In the 10 years since I last visited Chiang Mai, it has become the Digital Nomad Centre of the Universe. 10 years ago, the term “digital nomad” hadn’t even been dreamt up, even though I was unwittingly embodying that moniker. Now, it’s a thing, and Chiang Mai is the capital.
And the headquarters within this capital city of digital nomadism is the neighbourhood of Nimman (short for Nimmanhaemin, which is the main street in the area, better known as “Nimman road”). Although I’m sure it existed when I last was in Chiang Mai, I’m willing to bet it wasn’t recognizable to what it is now. A few months prior I was in Ubud (Bali, Indonesia), and sampling my first taste of the digital nomad co-working culture (for somebody who has been called a “pioneer” in the industry, I was mighty late to the party). I wanted to continue this exploration in Chiang Mai.
So, Nimman it was.
I’m not exactly sure how Nimman came to be the place it is now. My guess is that it was a trifecta of factors:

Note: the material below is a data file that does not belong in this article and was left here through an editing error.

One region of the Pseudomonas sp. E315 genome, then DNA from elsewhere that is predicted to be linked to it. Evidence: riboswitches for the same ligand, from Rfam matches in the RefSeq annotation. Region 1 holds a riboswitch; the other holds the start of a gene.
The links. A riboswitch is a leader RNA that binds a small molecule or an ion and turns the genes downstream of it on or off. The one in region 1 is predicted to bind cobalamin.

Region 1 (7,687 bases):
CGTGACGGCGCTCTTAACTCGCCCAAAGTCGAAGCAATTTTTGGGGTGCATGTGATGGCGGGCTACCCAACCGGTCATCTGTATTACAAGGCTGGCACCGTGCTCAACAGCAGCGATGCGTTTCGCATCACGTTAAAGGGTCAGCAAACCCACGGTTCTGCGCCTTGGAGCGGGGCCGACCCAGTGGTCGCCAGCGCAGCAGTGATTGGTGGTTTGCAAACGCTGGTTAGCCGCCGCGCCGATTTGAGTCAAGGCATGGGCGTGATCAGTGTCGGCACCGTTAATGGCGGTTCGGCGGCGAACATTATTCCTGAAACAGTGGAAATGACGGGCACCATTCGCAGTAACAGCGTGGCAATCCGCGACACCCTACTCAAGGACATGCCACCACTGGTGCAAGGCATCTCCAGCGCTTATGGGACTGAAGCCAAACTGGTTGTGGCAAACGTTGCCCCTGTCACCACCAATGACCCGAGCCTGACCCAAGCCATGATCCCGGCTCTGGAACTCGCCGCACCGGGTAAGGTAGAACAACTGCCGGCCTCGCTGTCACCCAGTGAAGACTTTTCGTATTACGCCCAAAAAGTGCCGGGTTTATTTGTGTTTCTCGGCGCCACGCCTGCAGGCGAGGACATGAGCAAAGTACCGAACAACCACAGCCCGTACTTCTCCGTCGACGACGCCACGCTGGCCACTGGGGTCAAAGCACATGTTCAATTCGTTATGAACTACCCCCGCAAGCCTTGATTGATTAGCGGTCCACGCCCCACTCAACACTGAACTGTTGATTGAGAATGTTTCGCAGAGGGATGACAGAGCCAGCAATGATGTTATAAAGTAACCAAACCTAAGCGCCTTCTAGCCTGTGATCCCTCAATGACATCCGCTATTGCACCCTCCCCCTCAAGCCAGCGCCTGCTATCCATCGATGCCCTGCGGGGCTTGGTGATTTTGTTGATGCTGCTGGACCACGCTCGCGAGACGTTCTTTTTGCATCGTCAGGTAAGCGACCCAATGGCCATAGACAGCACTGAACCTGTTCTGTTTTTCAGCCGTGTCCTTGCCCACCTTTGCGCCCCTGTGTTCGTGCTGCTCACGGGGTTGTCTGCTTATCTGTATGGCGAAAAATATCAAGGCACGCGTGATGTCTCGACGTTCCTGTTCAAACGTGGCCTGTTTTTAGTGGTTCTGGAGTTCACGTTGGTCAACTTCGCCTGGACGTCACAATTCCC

- Nimman is by the University of Chiang Mai. Thus, it is (and probably always was to an extent), a hip and progressive neighbourhood, to keep up with the next generation as it dreams big and comes of age into adulthood.
- Chiang Mai is developed enough to have infrastructure for things like fast internet, with a cost of living that is affordable for the vast majority of digital nomads who can use currency arbitrage to their advantage. Much of Nimman is new development, which provides a modern look, feel, and most importantly, modern conveniences and comforts (for a fraction of the price that the same amenities would cost in the western world).